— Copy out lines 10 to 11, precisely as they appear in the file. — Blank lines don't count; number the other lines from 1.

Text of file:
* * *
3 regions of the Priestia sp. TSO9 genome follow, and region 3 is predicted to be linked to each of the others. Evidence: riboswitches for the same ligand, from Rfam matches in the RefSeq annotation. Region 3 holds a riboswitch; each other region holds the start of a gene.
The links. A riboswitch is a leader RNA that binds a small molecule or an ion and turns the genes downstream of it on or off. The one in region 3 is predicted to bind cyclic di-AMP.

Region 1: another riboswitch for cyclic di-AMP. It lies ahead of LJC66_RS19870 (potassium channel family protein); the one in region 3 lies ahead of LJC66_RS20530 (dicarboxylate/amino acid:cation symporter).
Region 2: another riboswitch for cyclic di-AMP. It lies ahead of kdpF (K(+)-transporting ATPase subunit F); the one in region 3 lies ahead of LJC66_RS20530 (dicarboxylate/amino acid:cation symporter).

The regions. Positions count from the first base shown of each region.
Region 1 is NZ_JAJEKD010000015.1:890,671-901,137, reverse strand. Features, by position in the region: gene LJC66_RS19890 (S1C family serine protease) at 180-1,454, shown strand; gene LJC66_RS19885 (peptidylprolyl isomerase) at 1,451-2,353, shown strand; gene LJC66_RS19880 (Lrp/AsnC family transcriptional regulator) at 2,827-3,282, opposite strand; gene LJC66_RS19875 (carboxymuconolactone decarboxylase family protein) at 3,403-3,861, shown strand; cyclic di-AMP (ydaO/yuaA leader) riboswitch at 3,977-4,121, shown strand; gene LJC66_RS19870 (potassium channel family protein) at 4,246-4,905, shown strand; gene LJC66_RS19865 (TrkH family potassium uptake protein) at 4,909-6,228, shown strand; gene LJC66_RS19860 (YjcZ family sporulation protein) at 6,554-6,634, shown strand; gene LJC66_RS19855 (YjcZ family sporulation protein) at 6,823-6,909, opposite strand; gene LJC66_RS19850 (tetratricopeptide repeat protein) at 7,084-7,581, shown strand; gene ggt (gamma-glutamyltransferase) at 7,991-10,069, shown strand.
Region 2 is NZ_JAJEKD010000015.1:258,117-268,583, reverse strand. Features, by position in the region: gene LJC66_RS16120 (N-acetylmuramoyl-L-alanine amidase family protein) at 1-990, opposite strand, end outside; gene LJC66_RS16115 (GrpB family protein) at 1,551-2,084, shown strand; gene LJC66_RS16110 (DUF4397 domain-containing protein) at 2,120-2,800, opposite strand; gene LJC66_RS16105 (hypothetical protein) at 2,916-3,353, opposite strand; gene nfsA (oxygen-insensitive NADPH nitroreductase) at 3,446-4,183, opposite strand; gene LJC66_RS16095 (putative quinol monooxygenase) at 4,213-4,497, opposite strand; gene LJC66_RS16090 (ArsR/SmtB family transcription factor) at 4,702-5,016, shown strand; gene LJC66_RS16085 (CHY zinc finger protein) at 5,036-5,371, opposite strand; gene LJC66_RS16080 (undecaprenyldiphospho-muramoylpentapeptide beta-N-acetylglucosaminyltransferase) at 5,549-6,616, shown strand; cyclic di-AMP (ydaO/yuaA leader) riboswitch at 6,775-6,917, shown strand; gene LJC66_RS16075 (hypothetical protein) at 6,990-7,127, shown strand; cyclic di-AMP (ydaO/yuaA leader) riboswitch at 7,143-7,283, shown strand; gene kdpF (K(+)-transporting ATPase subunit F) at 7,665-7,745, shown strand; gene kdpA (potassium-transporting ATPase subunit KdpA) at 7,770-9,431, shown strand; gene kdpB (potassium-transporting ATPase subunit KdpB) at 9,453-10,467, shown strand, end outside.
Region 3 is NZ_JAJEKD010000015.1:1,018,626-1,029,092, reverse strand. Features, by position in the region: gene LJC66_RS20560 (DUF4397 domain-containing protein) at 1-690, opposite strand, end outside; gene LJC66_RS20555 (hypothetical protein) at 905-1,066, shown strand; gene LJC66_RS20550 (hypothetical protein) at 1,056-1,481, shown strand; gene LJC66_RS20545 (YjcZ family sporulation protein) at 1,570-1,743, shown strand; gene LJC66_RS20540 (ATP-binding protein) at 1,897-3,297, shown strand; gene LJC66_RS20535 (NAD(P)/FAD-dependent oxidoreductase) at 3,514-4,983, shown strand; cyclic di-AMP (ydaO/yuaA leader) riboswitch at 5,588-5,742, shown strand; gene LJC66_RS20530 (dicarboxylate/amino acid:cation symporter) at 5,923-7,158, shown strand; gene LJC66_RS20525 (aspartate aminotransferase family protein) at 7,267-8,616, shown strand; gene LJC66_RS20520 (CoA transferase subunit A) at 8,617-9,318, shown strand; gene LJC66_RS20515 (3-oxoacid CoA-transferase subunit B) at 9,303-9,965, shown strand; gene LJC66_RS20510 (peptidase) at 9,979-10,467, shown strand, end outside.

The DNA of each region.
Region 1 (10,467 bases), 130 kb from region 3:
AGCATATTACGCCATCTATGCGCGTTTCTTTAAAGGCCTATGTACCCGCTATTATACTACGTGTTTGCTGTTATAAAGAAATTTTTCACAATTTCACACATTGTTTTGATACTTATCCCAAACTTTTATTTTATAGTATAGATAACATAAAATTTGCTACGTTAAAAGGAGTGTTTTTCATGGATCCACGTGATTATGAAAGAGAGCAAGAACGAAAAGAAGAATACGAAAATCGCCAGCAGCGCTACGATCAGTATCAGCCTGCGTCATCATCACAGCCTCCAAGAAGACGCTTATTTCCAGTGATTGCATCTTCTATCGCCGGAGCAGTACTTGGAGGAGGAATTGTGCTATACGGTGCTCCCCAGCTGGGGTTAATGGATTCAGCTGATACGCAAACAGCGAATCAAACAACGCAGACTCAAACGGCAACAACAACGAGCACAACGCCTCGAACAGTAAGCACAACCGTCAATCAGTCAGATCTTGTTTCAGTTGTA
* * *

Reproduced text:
Region 1 (10,467 bases), 130 kb from region 3:
AGCATATTACGCCATCTATGCGCGTTTCTTTAAAGGCCTATGTACCCGCTATTATACTACGTGTTTGCTGTTATAAAGAAATTTTTCACAATTTCACACATTGTTTTGATACTTATCCCAAACTTTTATTTTATAGTATAGATAACATAAAATTTGCTACGTTAAAAGGAGTGTTTTTCATGGATCCACGTGATTATGAAAGAGAGCAAGAACGAAAAGAAGAATACGAAAATCGCCAGCAGCGCTACGATCAGTATCAGCCTGCGTCATCATCACAGCCTCCAAGAAGACGCTTATTTCCAGTGATTGCATCTTCTATCGCCGGAGCAGTACTTGGAGGAGGAATTGTGCTATACGGTGCTCCCCAGCTGGGGTTAATGGATTCAGCTGATACGCAAACAGCGAATCAAACAACGCAGACTCAAACGGCAACAACAACGAGCACAACGCCTCGAACAGTAAGCACAACCGTCAATCAGTCAGATCTTGTTTCAGTTGTA